Tuesday, March 9, 2010

Nurturing Self

Do any of the following sound familiar to you?

• Skipping breakfast to get to work on time (after oversleeping because so tired)
• Skipping lunch (too much to do, have to help that one client who needs extra help)
• Getting home, very hungry, and thus overeating after not having breakfast or lunch
• Spending a bit of extra time with that bottle of wine (or two or three…)
• Needing extra cigarettes to get through the stressful day
• Not going pee because you’re too busy seeing/talking to clients
• Not taking breaks
• Dreaming about work
• Talking about work a lot
• Difficulty relaxing in the evening
• Taking work home

If you answered yes to….well…any of these, then it might be helpful to take a look at your work/life balance. (Okay. I’m one to talk: I recently gave a patient my cell number and spent time on the phone with her outside regular work hours and I rarely take lunch.) It can be hard to strike a balance between life and work when your primary function is to take care of other people and often even put their needs before your own. This can be especially challenging when we work in a sometimes hostile environment (say, external hostility from protesters), and it can be super hard to explain our jobs to people in our lives. “How was your day?” is such a benign question, but I often ask myself, “Seriously? You really want to open THAT can of worms and know how my day REALLY was?”

Maybe you feel similarly from time to time. Here are some things that have helped me, and things I know that have helped others, too:

• Eat breakfast. Seriously. It really does help!
• Drink coffee!
• Take your breaks and your lunches, even if it seems impossible to do so. Take them.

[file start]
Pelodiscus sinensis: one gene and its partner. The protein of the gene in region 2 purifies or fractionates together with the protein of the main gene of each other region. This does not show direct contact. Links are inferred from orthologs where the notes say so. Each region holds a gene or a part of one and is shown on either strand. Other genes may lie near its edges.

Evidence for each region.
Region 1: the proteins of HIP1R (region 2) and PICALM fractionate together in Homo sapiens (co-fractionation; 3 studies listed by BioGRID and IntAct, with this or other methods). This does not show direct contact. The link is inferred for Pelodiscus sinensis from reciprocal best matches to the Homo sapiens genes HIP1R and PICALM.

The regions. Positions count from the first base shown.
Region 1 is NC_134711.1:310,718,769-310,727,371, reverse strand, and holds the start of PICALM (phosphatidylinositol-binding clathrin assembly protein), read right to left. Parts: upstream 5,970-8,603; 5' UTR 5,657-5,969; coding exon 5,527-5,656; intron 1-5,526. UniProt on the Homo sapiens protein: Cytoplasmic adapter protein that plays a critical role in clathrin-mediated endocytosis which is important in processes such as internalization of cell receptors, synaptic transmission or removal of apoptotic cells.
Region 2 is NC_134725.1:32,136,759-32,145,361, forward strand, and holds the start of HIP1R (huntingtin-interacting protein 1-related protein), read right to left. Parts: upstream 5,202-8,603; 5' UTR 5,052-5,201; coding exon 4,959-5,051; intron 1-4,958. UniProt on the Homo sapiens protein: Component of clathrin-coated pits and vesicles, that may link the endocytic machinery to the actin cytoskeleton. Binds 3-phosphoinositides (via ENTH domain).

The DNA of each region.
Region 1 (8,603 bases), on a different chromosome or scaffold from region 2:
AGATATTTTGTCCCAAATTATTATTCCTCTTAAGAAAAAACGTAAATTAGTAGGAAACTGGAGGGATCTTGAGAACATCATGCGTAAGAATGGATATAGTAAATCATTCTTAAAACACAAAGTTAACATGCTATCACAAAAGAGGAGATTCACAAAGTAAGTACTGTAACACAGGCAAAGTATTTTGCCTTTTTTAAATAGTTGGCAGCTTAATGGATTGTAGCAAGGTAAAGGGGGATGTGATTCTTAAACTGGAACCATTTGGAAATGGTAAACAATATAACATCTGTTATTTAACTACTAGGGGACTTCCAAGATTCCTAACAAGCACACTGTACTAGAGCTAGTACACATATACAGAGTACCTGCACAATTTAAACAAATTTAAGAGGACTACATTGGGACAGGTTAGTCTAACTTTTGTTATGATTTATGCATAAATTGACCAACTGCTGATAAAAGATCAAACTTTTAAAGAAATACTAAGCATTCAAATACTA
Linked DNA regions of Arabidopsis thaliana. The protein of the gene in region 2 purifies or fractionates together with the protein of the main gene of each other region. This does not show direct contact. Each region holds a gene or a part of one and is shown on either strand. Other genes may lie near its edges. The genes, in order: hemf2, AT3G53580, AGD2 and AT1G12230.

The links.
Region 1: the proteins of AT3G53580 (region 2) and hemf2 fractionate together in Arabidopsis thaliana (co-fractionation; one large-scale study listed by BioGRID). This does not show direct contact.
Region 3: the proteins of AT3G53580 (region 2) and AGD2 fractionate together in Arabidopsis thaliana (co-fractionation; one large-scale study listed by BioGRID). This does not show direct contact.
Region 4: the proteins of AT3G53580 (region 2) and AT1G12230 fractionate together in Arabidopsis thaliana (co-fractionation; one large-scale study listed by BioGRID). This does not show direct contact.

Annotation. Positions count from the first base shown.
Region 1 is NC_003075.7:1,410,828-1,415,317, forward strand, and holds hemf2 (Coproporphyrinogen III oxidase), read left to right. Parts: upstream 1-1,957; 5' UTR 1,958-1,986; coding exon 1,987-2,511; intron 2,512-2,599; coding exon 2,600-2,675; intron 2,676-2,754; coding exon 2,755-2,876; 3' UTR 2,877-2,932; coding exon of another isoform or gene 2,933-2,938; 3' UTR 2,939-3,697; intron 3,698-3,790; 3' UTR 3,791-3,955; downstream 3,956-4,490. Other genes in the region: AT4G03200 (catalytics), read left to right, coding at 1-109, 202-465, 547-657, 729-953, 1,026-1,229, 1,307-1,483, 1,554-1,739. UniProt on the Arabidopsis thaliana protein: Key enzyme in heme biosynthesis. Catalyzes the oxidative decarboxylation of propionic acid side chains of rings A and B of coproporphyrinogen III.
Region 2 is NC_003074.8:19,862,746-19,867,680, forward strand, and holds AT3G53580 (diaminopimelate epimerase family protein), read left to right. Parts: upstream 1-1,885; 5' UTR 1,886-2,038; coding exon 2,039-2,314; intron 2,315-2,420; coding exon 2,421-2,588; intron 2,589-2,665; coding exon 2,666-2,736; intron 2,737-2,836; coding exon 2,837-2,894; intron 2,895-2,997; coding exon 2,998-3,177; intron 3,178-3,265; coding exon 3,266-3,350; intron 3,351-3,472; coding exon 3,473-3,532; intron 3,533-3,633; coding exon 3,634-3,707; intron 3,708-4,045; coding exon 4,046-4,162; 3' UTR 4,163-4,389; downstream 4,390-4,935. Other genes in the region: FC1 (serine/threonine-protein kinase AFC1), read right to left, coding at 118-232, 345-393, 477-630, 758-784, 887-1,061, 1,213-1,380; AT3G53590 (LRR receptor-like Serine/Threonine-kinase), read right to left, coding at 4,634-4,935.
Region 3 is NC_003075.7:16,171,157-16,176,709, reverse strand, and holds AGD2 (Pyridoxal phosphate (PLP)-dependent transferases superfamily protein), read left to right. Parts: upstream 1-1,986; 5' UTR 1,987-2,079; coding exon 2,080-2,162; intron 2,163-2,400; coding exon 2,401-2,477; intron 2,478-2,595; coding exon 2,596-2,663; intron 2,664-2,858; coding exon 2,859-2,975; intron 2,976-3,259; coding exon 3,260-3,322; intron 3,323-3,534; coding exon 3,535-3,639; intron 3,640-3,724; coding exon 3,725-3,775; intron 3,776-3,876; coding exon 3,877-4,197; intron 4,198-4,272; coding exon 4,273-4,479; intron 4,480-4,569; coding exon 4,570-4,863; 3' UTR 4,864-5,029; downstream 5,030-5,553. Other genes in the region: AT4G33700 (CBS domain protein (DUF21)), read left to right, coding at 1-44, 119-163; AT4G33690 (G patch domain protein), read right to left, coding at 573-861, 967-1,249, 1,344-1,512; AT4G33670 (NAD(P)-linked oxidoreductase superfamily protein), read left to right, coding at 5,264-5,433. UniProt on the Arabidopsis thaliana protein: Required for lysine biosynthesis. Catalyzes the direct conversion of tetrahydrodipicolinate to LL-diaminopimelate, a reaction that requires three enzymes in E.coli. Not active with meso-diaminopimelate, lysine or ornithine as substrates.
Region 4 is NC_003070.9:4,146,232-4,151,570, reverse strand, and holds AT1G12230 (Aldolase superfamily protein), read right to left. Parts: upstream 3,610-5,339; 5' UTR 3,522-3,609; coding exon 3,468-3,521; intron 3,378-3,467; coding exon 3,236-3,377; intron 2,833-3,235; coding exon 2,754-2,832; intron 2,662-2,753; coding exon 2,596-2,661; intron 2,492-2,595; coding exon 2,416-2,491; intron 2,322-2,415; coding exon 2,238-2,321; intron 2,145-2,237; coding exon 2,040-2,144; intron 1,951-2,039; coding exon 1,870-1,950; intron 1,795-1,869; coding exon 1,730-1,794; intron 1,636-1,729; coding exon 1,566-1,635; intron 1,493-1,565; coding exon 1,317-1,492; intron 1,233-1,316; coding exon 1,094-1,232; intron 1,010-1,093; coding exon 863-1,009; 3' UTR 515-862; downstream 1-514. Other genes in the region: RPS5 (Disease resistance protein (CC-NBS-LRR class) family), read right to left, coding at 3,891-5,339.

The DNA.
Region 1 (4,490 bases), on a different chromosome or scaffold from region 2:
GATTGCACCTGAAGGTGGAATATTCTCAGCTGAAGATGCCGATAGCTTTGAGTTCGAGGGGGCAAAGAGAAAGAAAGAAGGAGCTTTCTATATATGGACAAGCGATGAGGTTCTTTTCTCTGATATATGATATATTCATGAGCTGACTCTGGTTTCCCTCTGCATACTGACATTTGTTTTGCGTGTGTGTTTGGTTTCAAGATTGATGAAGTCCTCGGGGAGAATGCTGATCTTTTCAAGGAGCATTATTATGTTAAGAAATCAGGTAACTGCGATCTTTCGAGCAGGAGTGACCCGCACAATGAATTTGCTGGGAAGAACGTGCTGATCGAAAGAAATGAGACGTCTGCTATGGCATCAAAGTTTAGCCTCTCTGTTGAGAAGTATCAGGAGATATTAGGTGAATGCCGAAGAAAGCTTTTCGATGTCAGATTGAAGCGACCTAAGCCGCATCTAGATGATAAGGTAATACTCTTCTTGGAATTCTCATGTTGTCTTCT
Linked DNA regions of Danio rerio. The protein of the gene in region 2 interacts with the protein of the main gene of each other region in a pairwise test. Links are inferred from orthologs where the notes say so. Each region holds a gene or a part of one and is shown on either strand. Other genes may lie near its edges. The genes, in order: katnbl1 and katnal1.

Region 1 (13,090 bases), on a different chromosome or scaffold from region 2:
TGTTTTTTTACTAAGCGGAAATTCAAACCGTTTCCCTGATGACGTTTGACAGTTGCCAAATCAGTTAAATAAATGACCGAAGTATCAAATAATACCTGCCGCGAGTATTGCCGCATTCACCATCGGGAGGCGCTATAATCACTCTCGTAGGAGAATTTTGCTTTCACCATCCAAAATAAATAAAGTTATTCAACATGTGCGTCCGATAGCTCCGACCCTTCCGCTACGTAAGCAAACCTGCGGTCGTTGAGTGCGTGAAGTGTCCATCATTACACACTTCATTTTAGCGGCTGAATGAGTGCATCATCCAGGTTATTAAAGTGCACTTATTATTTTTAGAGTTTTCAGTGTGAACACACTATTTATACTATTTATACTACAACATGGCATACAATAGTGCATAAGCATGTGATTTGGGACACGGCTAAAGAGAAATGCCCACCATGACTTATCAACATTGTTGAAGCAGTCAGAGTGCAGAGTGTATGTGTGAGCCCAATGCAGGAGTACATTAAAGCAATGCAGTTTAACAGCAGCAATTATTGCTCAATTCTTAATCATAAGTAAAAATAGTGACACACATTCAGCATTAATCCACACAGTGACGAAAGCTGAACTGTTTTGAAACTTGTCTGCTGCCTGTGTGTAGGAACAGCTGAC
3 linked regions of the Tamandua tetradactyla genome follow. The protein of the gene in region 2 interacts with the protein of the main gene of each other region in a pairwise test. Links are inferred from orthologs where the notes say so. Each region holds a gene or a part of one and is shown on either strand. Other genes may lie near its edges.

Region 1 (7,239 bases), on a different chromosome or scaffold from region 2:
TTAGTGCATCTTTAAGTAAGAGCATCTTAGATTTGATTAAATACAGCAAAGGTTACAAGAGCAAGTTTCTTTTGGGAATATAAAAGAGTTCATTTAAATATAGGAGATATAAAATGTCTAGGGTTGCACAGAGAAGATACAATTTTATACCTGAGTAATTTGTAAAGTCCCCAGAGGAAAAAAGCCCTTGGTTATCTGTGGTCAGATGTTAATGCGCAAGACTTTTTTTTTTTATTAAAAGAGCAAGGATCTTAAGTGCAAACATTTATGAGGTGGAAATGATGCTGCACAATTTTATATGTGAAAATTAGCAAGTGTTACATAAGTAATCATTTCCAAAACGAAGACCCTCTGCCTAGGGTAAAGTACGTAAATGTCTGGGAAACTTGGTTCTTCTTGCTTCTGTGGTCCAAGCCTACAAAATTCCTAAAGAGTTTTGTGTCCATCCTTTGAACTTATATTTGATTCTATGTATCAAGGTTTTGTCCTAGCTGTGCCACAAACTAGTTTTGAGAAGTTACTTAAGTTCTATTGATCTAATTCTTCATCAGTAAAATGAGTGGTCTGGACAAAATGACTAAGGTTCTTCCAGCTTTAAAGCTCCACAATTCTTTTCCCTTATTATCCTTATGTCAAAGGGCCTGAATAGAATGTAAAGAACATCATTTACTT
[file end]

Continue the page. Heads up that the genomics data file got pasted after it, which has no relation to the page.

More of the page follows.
• Have interests and hobbies outside work and indulge in them. Write, read, hike, run, go to the gym, play music, spend time with your friends, your children.
• Have something at home, after work, that is really important to you to focus on that is completely non-work related (I think this is easier for parents, as often their children can be the distraction).
• Spend personal time doing non-abortiony things! Really!
• Have friends from Abortionland so they can understand you.
• Have friends outside Abortionland so you don’t have to talk about Abortionland all the time.
• Shop.
• Go on holiday.
• Go to movies.
• Take a day off. And do something fun.
• Get rest.
• And sometimes, indulge in a few bottles of wine, or a few margaritas with your Abortionland friends.
• Cry.
• Take long baths.

Basically, just remember you, when you’re in the middle of remembering everyone else. Nurture yourself. Personally, I'd like to be right here. Any other suggestions?


  1. OH MAN! As Queen of Compassion Fatigue, I'd like to say YES YES YES AND YES!!!!!! to these ideas!! You can't help anyone if you can't help yourself!

    I'd like to add, if possible, seek a counselor or therapist. Besides the fact that we all have personal issues to sort out, it can also be very helpful for talking about a tough case or whatnot.

    Do what makes you feel good. For example, I ate a cupcake this afternoon. :) Yummers.

    <3 you

  2. *sigh* you speak the truth; too bad it can be difficult!